As I mentioned earlier one of the good and bad things that comes from an epic trip is that you are forced to rank all your clothing as equipment. Perhaps it is unique to my industry but we call it toteming. Everyone has strengths and weaknesses, but at the end of the day you have to declare Jim is better than Carl. The implications of this can be a raise for Jim or a job hunt for Carl. Hard decisions have to be made.
After returning from Italy I realized that while I had some really good garments, I also had some older, crappier items that really should be chasing their own “golden sunsets.”
I hate to admit that I have inherited a pathetic-post-depression-generational-frugality hangover that drives me to use the last dime-sized scrap of soap until it vanishes and wear my clothing until it develops holes and to ride in my shitty bike kit in order to preserve my good stuff for God-knows-what.
This all came to a head recently when I was enduring a ride in a pair of bibs that were sliding around causing all manner of grief. The jersey was flapping like I was wearing my dad’s old shirt. While still on the bike I thought about it and figured the bibs were nine years old. I came home and after washing and air drying them (yeah, I know) I threw them in the trash. I then took a hard look at what was still in my drawer.
I emptied the drawer and made four piles; keep, sell, Goodwill and trash. There were only a couple items that might actually sell and not that many were worthy to live another life via Goodwill. The pile of stuff that was ready to become landfill was second only to what I would keep. Jerseys with exhausted elastic and bibs with disemboweled chamois pads lay dead on the floor. I briefly considered a funeral pyre to honor them for their past service.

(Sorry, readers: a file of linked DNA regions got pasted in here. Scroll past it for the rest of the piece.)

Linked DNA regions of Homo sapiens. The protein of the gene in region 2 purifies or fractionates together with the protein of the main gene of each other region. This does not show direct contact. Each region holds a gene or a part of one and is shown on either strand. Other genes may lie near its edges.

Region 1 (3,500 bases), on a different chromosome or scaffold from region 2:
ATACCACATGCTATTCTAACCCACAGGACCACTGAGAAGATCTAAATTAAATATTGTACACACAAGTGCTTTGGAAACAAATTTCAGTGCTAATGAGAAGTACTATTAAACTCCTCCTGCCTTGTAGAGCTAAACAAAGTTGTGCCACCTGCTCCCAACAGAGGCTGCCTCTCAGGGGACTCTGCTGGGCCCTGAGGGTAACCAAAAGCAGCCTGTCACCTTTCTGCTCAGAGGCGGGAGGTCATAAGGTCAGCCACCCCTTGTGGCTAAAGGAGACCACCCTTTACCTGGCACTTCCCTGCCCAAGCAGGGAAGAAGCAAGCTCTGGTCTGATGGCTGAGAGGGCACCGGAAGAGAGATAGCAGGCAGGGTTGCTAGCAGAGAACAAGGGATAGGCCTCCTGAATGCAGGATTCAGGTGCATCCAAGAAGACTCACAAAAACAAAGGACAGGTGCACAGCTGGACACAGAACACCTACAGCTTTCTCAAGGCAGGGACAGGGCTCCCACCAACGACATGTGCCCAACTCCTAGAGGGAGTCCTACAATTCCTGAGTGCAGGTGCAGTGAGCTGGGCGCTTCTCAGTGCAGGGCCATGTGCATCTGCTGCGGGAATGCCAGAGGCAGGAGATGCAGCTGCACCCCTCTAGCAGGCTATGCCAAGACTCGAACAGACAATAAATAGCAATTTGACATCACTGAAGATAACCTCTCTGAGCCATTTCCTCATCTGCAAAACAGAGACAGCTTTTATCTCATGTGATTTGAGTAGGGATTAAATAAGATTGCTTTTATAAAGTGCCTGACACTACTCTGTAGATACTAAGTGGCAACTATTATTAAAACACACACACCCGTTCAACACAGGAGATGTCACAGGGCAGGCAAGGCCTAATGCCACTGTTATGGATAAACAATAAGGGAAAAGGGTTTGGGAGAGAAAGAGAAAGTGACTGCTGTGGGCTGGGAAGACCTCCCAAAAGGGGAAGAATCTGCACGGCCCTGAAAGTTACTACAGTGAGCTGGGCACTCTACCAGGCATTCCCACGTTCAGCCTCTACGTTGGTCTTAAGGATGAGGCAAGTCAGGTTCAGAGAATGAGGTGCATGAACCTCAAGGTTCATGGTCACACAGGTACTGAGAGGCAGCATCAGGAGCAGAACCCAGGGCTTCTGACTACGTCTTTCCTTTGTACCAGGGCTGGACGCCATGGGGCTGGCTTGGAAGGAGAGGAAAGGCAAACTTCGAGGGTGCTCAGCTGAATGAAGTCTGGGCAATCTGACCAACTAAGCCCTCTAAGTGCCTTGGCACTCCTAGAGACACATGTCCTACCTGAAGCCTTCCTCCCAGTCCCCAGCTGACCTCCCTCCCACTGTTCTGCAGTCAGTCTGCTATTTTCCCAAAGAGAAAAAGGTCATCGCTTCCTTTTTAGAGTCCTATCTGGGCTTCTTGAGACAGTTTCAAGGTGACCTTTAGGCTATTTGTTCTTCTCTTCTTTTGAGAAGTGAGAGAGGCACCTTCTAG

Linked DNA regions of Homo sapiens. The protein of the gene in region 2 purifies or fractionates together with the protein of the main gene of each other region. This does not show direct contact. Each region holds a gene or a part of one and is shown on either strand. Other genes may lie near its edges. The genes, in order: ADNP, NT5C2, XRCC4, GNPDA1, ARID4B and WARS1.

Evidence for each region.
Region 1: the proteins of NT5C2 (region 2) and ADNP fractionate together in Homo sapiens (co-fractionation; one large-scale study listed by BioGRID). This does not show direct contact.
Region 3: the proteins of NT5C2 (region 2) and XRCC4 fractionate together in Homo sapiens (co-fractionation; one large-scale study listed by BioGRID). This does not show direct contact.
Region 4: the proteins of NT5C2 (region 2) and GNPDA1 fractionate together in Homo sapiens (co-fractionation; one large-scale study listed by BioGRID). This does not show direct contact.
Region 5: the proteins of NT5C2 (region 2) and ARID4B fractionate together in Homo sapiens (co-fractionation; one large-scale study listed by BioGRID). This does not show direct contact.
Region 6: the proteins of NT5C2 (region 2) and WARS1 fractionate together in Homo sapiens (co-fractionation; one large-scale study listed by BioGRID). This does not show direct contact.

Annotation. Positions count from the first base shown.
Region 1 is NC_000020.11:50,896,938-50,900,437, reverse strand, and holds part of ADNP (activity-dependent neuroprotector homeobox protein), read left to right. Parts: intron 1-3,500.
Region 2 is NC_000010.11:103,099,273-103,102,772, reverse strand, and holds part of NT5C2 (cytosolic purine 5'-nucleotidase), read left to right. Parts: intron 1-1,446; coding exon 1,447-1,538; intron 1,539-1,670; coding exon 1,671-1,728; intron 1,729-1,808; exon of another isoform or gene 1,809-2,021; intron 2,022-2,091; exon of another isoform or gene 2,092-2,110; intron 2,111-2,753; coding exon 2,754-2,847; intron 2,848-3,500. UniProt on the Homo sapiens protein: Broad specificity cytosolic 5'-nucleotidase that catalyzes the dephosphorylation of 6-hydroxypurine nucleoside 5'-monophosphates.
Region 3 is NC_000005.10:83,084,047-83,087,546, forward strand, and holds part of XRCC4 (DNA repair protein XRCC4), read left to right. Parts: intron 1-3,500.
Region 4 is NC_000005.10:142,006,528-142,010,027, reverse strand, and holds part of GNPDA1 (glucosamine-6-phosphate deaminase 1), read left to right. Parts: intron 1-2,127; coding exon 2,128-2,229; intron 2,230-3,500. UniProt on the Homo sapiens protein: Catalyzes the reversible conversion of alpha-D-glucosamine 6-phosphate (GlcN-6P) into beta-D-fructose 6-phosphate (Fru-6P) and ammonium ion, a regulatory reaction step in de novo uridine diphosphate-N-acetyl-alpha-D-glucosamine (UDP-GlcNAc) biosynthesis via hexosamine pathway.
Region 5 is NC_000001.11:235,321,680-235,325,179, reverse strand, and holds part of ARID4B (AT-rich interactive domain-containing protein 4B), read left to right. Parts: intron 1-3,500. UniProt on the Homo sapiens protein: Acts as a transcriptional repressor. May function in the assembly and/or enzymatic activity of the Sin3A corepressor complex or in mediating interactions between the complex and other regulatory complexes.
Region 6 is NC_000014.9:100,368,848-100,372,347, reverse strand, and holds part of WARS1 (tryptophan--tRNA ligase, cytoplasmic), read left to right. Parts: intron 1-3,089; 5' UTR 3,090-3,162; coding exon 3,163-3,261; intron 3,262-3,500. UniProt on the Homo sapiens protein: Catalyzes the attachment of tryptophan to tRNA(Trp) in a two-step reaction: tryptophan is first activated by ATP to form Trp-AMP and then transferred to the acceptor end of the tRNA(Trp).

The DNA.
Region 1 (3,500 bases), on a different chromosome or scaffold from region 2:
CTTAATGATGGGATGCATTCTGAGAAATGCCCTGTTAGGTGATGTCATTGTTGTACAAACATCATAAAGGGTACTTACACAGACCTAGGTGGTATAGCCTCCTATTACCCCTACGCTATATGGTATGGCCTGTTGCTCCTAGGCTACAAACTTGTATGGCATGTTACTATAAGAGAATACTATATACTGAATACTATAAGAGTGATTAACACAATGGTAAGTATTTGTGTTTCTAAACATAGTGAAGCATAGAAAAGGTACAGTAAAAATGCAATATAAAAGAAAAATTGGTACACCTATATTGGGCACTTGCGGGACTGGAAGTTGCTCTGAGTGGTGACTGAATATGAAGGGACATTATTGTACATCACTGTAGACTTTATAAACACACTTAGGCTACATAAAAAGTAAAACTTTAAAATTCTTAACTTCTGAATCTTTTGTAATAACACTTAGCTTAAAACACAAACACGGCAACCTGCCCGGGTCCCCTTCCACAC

The question of why I would wear old jerseys and shorts that no longer fit or were torn or just plain worn out is one I don’t want to answer. Perhaps the more precise and scary question is why I would consciously decide to leave a good jersey and bibs at home and wear inferior clothing? I did it time and time again.
I still have a drawer full of bike kit and my fastidious laundry habits with regard to my cycling attire means I can’t ride enough to run out of bike clothing. The good stuff doesn’t appear to have any separation anxiety issues over the loss of the old stuff.
Oddly enough I referenced a quote from the Spartan cyclist of our team; KB who has historically embraced a monk-like cycling wardrobe. On our Portlandia adventure I believe his luggage contained only some dental floss and a cycling cap. “Good clothing just makes riding more fun,” he shared on a recent ride.
Okay. I’m down for fun.